Baptism Of A Child: What Is It?
For adults, who can make their own decisions in life, baptism is an outward act that symbolizes an inward turning to God in faith and repentance. Even in adults, baptism is simply a sign: God looks at our hearts, and it is our inner dependence on him (particularly dependence on what he has done to forgive us of sin through Jesus) that best describes what it is to be a Christian. Christians are simply followers Jesus, not simply trying to be good members of society, but living with an allegiance to Jesus above all other allegiances.
Babies are not able to make decisions for themselves to follow Jesus, but the Bible speaks of children being baptized under the umbrella of their parents’ faith. So “infant baptism” is for the children of those who follow Christ.
Often parents who bring their children for baptism find that this is a good time in life for re-evaluating beliefs, and recommitting to following Jesus. The baptism service works like a “renewal of wedding vows”, where the parents and godparents get the opportunity to re-affirm the core statements of Christian faith.
Naturally the most effective way to bring up a child as a follower of Christ is under ongoing guidance by parents on a day-to-day basis. But this can seem like a heavy burden. Churches such as ours try to provide support to parents both through our Sunday services and through Sunday school programs for the kids.
So baptism is more than a social occasion for family and friends (although it is indeed a great time to get together and celebrate). It is the beginning or recommencing of a spiritual journey that can continue for the rest of your child’s life.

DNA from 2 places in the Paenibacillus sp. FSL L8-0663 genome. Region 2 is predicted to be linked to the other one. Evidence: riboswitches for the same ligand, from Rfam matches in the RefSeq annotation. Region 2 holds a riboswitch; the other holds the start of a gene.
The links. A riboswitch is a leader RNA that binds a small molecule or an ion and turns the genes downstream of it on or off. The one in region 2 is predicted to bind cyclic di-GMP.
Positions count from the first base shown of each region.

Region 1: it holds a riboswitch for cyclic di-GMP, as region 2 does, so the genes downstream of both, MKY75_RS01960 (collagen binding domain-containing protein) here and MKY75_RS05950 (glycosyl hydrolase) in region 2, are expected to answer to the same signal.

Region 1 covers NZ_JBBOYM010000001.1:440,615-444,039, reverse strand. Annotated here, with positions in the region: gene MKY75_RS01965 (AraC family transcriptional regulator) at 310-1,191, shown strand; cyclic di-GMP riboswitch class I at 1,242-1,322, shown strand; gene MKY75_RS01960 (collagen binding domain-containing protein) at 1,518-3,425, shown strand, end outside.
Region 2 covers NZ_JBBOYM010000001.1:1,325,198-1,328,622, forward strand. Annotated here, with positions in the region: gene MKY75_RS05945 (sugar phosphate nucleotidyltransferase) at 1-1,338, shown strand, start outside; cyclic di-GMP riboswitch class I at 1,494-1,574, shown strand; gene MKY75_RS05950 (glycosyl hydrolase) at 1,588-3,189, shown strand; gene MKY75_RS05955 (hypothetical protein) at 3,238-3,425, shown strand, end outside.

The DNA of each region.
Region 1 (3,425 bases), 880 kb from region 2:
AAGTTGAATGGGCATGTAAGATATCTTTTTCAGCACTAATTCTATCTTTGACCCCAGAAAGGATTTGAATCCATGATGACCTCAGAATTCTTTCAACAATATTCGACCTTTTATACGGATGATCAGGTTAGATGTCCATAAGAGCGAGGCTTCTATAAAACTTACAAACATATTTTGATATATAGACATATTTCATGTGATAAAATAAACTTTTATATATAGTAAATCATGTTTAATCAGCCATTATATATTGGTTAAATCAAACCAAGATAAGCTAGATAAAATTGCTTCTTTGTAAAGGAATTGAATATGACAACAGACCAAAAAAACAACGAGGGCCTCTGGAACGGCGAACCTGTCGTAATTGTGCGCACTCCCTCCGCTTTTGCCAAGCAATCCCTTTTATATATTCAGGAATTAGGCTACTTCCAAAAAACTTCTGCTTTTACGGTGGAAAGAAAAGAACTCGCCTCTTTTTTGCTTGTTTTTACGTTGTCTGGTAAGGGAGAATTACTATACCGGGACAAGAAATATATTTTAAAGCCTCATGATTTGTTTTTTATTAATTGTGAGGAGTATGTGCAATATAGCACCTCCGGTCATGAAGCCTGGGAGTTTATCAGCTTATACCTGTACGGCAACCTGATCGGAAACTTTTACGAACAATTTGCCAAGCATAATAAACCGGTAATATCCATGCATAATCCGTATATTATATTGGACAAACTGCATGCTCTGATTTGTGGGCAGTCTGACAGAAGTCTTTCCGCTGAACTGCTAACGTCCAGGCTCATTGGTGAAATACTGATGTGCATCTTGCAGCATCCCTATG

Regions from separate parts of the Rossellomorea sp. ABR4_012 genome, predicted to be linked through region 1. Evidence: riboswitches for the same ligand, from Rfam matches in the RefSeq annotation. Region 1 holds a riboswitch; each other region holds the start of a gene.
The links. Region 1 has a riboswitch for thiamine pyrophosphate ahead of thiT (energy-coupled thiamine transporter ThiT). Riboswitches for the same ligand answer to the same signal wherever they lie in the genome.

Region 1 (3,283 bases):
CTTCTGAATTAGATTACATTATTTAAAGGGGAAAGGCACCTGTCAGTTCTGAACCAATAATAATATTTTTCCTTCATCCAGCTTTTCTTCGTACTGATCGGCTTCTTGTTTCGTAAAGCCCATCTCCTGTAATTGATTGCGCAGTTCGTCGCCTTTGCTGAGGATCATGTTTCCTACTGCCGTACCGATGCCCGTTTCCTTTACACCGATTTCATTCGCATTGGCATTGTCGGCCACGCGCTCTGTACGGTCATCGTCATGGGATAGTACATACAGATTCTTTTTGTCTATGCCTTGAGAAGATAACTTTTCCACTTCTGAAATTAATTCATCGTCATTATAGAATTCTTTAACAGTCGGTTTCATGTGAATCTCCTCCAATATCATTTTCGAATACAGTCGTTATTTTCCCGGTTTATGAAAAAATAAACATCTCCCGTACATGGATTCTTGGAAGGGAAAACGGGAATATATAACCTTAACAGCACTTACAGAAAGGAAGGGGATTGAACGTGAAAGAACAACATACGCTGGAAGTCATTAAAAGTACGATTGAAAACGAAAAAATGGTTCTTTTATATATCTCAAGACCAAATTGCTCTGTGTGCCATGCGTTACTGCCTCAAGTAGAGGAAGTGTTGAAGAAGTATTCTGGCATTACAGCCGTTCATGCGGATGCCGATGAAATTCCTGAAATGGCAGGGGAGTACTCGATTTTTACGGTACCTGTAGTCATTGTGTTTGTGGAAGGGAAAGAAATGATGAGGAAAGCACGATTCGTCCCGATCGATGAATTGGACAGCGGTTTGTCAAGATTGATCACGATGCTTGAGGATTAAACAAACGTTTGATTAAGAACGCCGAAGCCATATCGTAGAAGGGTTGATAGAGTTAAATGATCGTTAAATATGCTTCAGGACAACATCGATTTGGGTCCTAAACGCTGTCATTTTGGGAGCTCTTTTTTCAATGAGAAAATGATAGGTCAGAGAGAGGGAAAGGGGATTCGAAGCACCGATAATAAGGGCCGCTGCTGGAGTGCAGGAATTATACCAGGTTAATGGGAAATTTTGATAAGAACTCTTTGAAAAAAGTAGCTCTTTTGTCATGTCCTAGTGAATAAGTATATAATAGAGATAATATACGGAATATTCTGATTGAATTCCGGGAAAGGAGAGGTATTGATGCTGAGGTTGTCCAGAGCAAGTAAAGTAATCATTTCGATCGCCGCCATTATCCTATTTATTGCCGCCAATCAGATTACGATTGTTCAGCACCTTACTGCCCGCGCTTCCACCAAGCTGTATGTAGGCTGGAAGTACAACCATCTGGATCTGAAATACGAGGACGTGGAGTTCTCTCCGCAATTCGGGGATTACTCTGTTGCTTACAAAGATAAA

A promise by the parents
- A recommitment of the parents’ (and godparents’) own faith in Christ
- A promise to raise your child as a follower of Christ and to nurture his or her spiritual growth through:
- prayer for your child,
- teaching your child about Jesus
- developing your own faith
- Encouraging your child by your own example.
How is a person saved?
- The message of the Bible is that God the Creator has acted for our benefit by taking on human form in the person of Jesus Christ at a particular time in history (1st Century).
- Jesus lived, died and rose from the dead, fulfilling the promises of the Old Testament, and as a result achieving ultimate authority over all created things.
- Jesus’ death and resurrection enable people everywhere to be reconciled to their maker. We receive forgiveness from sin when we turn away from sin and put our hope exclusively in Jesus.
- Baptism is a “sacrament”, that is, a visible sign of an invisible reality. Sprinkling of water does not itself guarantee that you (or your child) will go to heaven. Faith in what Jesus did on the cross (dying in our place for our sins, and rising to bring us eternal life) is what makes us part of Christ’s kingdom (aka his Church), which is eternal.
An opportunity to refresh and renew commitment
- Baptism enables the church to gather around and pray for the child as well as for his/her parents and godparents.
- It is important for parents to spend some time with a minister prior to a baptism talking through the key components of the Christian faith.
- Although baptism is simply a sign, it is a significant moment of commitment, and can provide families with a renewed sense of confidence in the Christian gospel.